Women generally have a higher body fat percentage than men. While most of the total body fat in women is localized in the hip-leg area, in men it is localized around the abdomen, which we call the abdominal area. Could this difference in fat storage indicate that fat burning can differ between sexes?
While some studies do not report a difference between men and women, most of the studies conclude that there are marked differences in fatty acid mobilization, oxidation, and storage between sexes. Does this difference give women an advantage during exercise?
Most studies have shown that during submaximal exercise (60% of VO2max) women have a lower respiratory exchange ratio, in other words, higher fat oxidation (1,2,3). In the study by Jeukendrup et al., with 300 participants (approximately 50% female/male ratio), they determined the amount of fat oxidation at different exercise intensities (4), the results showed that women used more fat than men in long-term endurance exercises.
Let’s look at the factors that cause this difference according to the results of the studies;
- First of all, women are thought to have more lipid oxidation during exercise due to the higher total body fat percentage. This is attributed to the difference in free fatty acid availability between the sexes. Studies have shown that women have a higher glycerol ratio during submaximal cycling exercise compared to men (1). In addition, it has been shown that women have lower glucose uptake into the skeletal muscle during exercise and lower muscle glycogen use for energy production (1,5).
- Secondly; Differences in hormone activities between genders are thought to cause differences in free fatty acid transport and oxidation capacity. Circulating concentrations of epinephrine and norepinephrine (i.e. sympathetic activity) during exercise are higher in men than in women. This may result in increased glycogen use in men, as epinephrine stimulates muscle glycogenolysis. In addition, studies have found that women have a higher rate of lipolysis due to sympathetic activity in the abdominal region (6,7). This explains why there is more fat in the abdominal area in men than in women.
- Another factor may be the higher carbohydrate oxidation capacity of men. Studies have found that men have a higher rate of phosphofructokinase/3-hydroxylCoA dehydrogenase (glycolytic oxidation/fat burning potential) (8).
- Another reason is; may be a difference in our genetics, a more fundamental factor. One study found that mRNA expression was higher in the fatty acid transport protein attached to the cell membrane of women (9). This is a factor that will facilitate the transport of fatty acid in women.
Although these results are correct, it is useful to consider variables such as age, body composition, lean body mass, and training status. If we examine this difference between the genders in terms of sports performance; It can be said that the fact that women save on carbohydrates reduces the risk of hitting the wall in long-term races. However, although there are differences between the sexes, it is not possible to give a nutritional recommendation in practice. A study by Jeukendrup et al. shows that we are talking about a difference of 0.66 mg per kilogram of lean body mass between the sexes. In this case, women with 55 kg and 12% fat will burn 42 mg more fat compared to a man and a woman. In other words, we can say that women will burn 2.5 grams more fat per hour or spend 22 kcal more energy. Although this amount is different in theory, does it make a difference in practice?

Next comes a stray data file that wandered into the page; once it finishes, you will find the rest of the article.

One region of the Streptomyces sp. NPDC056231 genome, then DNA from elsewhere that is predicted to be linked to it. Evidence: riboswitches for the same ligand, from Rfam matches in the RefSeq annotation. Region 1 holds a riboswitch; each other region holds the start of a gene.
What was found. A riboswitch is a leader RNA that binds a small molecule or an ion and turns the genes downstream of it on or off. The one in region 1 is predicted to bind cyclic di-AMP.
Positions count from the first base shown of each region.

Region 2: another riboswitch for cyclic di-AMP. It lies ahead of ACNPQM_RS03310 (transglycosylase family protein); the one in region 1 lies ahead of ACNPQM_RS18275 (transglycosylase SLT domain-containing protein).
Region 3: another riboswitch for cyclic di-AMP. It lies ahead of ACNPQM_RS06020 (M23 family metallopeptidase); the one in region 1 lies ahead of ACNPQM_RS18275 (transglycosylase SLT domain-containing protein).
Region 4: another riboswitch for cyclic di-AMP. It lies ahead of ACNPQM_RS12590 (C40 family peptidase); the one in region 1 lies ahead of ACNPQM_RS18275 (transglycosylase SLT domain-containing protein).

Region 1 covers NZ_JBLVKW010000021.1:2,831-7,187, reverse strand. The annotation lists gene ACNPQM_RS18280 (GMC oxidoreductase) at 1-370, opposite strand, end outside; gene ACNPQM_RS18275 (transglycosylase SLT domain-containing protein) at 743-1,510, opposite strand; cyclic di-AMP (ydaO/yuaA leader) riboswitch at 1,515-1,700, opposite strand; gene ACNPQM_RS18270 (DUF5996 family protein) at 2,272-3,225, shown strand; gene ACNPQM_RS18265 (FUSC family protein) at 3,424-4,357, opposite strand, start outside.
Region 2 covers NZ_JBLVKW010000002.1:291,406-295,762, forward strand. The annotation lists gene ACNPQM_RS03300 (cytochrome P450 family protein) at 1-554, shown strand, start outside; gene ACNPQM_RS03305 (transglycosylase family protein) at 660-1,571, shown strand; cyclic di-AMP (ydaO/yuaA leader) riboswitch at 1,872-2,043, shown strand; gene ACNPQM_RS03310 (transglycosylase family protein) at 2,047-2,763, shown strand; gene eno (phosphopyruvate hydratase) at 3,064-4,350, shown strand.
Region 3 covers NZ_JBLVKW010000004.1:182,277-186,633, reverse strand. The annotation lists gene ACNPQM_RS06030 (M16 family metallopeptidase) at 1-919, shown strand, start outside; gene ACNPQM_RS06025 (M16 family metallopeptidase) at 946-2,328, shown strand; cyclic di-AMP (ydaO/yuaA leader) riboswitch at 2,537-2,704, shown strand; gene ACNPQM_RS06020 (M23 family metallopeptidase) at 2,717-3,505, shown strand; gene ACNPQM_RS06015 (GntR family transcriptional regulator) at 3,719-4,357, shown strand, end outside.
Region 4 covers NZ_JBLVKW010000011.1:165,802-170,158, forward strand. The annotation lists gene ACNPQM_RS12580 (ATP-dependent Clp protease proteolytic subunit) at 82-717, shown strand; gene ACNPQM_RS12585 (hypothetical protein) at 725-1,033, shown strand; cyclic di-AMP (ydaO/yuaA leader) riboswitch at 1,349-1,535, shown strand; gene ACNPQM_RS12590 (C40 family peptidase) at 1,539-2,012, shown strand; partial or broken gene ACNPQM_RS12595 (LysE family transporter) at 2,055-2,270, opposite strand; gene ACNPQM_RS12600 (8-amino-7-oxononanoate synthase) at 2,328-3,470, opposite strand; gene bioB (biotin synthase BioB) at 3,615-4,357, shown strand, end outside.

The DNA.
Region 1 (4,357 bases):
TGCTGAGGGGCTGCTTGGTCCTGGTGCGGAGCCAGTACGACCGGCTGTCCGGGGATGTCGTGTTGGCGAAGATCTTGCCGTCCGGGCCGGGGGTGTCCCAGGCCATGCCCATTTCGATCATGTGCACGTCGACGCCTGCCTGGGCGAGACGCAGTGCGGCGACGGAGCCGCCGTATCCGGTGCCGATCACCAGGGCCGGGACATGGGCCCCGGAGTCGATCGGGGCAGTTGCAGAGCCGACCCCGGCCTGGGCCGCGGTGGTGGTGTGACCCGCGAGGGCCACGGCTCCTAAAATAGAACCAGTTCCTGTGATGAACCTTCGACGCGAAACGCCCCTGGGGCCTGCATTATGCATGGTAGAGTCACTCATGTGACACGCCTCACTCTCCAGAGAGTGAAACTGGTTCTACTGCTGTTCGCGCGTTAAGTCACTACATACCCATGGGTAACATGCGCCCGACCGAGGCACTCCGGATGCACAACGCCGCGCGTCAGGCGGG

- Carter SL, Rennie C, Tarnopolsky MA. Substrate utilization during endurance exercise in men and women after endurance training. Am J Physiol Endocrinol Metab 2001; 280:E898±907.
- Toth MJ, Gardner AW, Arciero PJ, et al. Gender differences in fat oxidation and sympathetic nervous system activity at rest and during submaximal exercise in older individuals. Clin Sci (Colch) 1998; 95:59±66.
- Horton TJ, Pagliassotti MJ, Hobbs K, Hill JO. Fuel metabolism in men and women during and after long-duration exercise. J Appl Physiol 1998; 85:1823±1832.
- Venables MC, Achten J, Jeukendrup AE. Determinants of fat oxidation during exercise in healthy men and women: a cross-sectional study. J Appl Physiol (1985). 2005 Jan;98(1):160-7.
- Tarnopolsky MA. Gender differences in lipid metabolism during exercise and rest. In: Gender differences in metabolism. Practical and nutritional implications. Tarnopolsky MA (editor). Florida: CRC Press LLC, 1999. pp.179±199.
- Arner P, Kriegholm E, Engfeldt P, Bolinder J. Adrenergic regulation of lipolysis in situ at rest and during exercise. J Clin Invest 1990; 85:893±898.
- Hellstrom L, Blaak E, Hagstrom-Toft E. Gender differences in adrenergic regulation of lipid mobilization during exercise. Int J Sports Med 1996; 17:439±447.
- Green HJ, Fraser IG, Ranney DA. Male and female differences in enzyme activities of energy metabolism in vastus lateralis muscle. J Neurol Sci 1984; 65:323±331.
- Binnert C, Koistinen HA, Martin G, et al. Fatty acid transport protein-1 mRNA expression in skeletal muscle and in adipose tissue in humans. Am J Physiol Endocrinol Metab 2000; 279:E1072±E1079.